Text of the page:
Highland Park 18 yo 1972/1991 (56%, Dun Eideann, Donato, cask #9017, 120 bottles) Colour: amber-orange. Nose: starts on an amazing blend of honey, oranges, raisins and old papers and books. Loads of sultanas! There’s also notes of late harvest Alsatian Pinot Gris, and then the same kind of medicinal notes as in the others. Magnificent (this time!) winey notes in the background, mint… ‘Clean old barrel’. With water: more on old leather, various herbal liqueurs, very old Sauternes, more mint… And faint whiffs of burnt matches and exhaust pipe. Too ‘sulphury’? Not! Mouth: rounder and rather creamy attack, getting then superbly dry, with distinct notes of parsley. Then wine sauce, with a beautiful spiciness. Cloves and various peppers. With water: more salt, ham, milk chocolate and overripe apples. Finish: very long, wonderfully mentholated. Comments: ultra-superlative (was that short enough?) SGP:552 – 94 points.
Highland Park 21 yo 1972/1994 (56.5%, Cadenhead, Authentic Collection, sherrywood) Colour: deep amber. Nose: starts maybe a tad simpler than the Dun Eideann but hugely ‘focused’. Honey and oranges galore, then coffey and flints. Supremely compact. With water: gets amazingly phenolic. Loads of mint liqueur, chocolate liqueur, ham and old leather. Mouth: very powerful, ultra-rich, creamy and oily. Coffee-schnapps (high-end coffee plus high-end schnapps), toffee, salt… Incredibly ‘thick’. Develops on citrons and orange tree honey. With water: fantastic, rounder but still powerful, fruitier. A little tar. I’m runny short of superlatives… Finish: long, fruity, mentholated, just superb. Comments: well, ‘wow’. SGP:562 – 94 points. Note: we had this little HP session as a well deserved reward after having filled quite some samples for the MM Awards 2009 - with heartfelt thanks to Olivier!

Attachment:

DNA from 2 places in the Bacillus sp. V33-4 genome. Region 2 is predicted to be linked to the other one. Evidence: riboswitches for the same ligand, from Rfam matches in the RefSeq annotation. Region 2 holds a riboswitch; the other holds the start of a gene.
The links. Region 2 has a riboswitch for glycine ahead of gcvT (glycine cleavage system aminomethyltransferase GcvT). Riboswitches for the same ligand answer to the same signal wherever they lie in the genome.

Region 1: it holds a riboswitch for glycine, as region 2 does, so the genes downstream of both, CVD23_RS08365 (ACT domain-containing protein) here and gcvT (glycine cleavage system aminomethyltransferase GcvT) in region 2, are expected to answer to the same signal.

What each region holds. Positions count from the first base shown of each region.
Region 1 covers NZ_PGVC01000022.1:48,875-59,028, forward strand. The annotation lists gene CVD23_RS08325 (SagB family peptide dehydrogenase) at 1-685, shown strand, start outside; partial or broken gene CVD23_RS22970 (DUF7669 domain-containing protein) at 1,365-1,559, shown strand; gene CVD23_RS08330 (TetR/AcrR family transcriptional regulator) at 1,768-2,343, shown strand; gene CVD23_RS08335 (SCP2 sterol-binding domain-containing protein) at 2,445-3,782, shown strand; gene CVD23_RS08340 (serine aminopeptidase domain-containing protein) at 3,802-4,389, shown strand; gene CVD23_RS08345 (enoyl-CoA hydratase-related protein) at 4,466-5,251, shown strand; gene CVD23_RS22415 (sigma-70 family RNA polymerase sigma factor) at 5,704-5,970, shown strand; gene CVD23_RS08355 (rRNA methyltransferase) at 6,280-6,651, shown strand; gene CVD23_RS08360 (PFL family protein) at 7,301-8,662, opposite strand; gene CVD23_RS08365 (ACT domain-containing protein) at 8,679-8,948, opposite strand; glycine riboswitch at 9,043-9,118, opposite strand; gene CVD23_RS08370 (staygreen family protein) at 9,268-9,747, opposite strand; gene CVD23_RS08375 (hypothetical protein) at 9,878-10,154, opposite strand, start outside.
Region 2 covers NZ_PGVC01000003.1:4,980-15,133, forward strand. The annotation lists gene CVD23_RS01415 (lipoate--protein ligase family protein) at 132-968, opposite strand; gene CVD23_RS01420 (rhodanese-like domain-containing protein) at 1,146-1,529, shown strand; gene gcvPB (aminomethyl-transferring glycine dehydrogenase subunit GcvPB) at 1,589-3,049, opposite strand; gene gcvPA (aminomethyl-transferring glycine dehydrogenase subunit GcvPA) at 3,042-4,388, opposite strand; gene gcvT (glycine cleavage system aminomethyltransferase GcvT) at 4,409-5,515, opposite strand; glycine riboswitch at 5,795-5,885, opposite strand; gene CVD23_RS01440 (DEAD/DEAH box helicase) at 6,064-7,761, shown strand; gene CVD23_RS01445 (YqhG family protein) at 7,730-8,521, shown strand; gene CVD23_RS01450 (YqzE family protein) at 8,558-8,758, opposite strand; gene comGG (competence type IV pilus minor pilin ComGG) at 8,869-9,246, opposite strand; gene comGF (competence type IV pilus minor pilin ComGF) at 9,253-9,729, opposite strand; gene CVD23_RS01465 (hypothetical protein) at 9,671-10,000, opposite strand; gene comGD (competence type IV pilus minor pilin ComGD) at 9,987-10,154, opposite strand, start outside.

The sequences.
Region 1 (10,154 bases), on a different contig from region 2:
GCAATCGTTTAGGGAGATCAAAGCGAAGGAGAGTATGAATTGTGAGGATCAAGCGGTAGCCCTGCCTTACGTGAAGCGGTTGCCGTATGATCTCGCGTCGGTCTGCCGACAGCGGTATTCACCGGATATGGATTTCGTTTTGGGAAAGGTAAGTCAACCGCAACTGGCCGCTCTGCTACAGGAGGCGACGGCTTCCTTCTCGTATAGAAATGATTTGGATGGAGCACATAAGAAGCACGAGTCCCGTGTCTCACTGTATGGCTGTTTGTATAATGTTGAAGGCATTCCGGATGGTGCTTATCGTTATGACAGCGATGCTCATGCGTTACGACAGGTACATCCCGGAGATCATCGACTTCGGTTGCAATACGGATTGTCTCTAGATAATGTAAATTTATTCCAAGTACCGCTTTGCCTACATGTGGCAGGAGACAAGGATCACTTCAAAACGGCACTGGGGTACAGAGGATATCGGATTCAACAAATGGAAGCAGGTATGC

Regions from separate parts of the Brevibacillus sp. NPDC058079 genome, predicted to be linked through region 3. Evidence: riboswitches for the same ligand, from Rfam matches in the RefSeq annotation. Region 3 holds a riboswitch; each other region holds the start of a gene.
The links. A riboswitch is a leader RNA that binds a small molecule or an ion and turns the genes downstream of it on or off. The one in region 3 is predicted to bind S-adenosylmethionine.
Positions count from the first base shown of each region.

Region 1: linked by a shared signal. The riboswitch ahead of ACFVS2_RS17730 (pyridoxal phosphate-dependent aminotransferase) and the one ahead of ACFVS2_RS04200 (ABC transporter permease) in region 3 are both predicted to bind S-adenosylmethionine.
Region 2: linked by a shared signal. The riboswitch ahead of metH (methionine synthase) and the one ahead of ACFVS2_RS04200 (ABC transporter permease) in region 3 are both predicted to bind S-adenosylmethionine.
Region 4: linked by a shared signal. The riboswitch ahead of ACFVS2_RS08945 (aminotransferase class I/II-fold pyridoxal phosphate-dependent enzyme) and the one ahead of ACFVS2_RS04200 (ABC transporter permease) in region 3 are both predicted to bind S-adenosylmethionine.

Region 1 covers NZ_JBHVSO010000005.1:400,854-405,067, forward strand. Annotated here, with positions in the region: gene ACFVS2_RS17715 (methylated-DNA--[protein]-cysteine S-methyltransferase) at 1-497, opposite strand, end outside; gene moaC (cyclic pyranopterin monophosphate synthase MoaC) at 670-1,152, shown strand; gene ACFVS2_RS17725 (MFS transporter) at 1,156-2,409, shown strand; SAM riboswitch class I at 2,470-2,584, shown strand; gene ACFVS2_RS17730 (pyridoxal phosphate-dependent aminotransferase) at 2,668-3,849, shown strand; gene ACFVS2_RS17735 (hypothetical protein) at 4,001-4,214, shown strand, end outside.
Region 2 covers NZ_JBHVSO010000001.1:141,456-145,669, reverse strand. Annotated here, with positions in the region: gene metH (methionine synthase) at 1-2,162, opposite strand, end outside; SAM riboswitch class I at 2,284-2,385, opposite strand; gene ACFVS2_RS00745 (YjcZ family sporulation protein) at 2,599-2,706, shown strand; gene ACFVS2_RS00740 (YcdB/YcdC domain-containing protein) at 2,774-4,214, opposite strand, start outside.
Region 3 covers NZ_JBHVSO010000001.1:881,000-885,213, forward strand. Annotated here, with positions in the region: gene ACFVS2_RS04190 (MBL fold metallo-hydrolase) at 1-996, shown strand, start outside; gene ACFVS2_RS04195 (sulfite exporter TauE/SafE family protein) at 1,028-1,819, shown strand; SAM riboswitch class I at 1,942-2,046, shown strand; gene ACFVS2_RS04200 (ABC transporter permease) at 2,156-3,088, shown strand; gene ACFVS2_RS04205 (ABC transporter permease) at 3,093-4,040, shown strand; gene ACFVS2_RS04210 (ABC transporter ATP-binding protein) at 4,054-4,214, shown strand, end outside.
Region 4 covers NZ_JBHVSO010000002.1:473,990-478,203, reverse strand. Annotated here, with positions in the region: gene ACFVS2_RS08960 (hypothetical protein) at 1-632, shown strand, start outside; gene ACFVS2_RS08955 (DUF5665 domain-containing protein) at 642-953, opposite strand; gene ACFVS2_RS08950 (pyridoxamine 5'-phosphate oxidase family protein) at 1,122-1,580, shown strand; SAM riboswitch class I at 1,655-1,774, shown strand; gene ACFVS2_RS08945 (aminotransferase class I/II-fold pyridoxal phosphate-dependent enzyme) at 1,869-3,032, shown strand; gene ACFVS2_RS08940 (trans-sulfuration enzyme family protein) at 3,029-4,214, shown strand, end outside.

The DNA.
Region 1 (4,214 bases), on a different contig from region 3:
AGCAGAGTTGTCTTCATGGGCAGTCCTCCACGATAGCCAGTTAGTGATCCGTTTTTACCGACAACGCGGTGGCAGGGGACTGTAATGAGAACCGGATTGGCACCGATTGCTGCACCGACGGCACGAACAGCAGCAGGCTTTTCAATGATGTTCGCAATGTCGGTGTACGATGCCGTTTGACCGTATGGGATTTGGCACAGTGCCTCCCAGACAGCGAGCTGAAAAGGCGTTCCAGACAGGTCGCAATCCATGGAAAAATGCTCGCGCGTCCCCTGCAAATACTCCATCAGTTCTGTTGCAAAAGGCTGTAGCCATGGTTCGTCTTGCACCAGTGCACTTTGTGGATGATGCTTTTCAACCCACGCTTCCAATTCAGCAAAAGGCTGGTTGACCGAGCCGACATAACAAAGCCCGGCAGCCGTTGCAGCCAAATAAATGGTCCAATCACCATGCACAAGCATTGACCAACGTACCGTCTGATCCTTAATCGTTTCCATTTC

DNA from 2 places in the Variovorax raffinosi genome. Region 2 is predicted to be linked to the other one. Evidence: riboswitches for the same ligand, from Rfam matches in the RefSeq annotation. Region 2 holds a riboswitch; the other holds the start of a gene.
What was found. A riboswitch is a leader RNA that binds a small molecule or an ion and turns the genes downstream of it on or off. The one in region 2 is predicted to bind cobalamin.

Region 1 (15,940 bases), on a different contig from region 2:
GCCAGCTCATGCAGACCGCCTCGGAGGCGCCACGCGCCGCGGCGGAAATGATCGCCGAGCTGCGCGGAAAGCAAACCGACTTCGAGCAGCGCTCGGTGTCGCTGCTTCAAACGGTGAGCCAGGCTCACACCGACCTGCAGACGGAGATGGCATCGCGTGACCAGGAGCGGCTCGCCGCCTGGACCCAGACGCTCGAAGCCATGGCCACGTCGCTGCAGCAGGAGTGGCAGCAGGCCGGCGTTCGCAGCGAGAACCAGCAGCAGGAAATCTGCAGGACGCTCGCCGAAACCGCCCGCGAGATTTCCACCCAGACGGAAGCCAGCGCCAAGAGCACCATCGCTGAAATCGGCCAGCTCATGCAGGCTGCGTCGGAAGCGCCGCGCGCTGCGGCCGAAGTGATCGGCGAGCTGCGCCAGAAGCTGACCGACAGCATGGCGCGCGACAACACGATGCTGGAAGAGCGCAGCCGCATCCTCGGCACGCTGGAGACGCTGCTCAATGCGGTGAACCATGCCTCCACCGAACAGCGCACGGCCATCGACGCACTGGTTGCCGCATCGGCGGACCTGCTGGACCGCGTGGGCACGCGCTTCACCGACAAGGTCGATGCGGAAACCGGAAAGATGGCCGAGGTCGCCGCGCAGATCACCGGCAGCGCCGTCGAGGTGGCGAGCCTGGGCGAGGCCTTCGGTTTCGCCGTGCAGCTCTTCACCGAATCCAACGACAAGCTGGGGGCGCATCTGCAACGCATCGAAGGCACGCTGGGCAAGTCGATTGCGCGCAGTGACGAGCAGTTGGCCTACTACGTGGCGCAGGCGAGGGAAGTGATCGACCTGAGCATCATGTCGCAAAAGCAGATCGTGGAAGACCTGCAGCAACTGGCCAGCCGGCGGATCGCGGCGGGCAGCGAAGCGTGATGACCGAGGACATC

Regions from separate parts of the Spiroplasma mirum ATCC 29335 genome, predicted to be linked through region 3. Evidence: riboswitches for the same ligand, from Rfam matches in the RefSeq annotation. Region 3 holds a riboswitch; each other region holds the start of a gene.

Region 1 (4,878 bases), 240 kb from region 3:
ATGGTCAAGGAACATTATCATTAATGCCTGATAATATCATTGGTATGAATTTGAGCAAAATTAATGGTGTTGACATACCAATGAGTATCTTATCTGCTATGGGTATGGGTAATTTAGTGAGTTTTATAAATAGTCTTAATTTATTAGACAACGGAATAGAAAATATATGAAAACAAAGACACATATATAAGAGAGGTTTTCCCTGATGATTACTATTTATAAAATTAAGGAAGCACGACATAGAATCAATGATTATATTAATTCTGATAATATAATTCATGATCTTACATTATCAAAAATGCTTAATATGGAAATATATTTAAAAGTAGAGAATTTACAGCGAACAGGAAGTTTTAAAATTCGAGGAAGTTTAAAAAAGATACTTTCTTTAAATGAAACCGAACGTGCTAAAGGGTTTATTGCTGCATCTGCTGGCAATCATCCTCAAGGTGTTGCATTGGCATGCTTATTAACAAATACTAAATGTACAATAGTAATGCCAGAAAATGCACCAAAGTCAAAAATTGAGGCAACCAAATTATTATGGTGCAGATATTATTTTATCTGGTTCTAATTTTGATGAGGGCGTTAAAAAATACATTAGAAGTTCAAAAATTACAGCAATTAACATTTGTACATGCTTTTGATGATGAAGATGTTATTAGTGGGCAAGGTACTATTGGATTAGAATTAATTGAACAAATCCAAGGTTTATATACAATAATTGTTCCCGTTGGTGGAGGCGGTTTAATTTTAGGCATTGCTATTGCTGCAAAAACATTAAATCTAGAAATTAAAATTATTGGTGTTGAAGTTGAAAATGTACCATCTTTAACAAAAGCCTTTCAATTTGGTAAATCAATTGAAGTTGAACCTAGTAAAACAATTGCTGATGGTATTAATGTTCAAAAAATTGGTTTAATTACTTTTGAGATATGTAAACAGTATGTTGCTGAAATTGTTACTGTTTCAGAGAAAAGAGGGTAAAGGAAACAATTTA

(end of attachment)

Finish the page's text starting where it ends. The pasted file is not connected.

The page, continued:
BREAKING NEWS! Did Google change logo - AGAIN?
Yes, after Facebook, Twitter, Friendfeed, Flickr, YouTube, Orkut and very recently iTunes, this is what appears to be a new genuine tour de force by Whyte & Mackay!

MUSIC - Recommended listening: a very easy yet classy big band piece by Horace Silver called Dameron's Dance (a reference to Tadd Dameron). That was on the Silver 'N Brass album. Please buy Horace Silver's music.

Horace Silver

October 9, 2009

No need to advertise Cynelish’s very peculiar fruitiness in the early 1970s, when it was working in tandem with Brora. We’ll take the occasion of the new 1972 G&M ‘Book of Kells for LMdW’ to do a short retro-verticale spanning four vintages, all being at very high strength for their ages. You may expect a bit of maltoporn… Or not!
Clynelish 32 yo 1971 (54.2%, Whisky-Fässle, bourbon cask) Colour: gold. Nose: fresh, vibrant and complex. Not quite an uber-fruity Cynelish at first nosing, rather a ‘ready-made’ blend of these old Clynelishes’ cardinal markers, that is to say fresh yellow fruits, beeswax, flowers and that very particular minerality. The oak is well behind that winning combo, distilling soft spices and a certain firmness to the whole. Compact! With water: oh yeah! Swims like Mark Spitz (remember Munich? Seven gold medals!) Almost perfection. Mouth (neat): very creamy, rich, oily, thick and… rather salty! That was unexpected. Loads of orange marmalade and ginger from the oak, zests, hints of dried bananas and quite some white pepper. Green tea in the background (the oak again). A rather firm and solid old Clynelish so far, no exuberant fruitbomb. With water: water does not seem to work quite as stunningly as on the nose. It got rather grassier but still very excellent. Finish: long, grassy, salty and waxy, with some peat in the aftertaste. Comments: this one’s only flaw may be that nose and palate, neat or reduced, aren’t 100% coherent but is that really a flaw? Great, big Clynelish. SGP:552 - 91 points. (10/10 update: I tried this baby again and it may deserve one or tow more points.)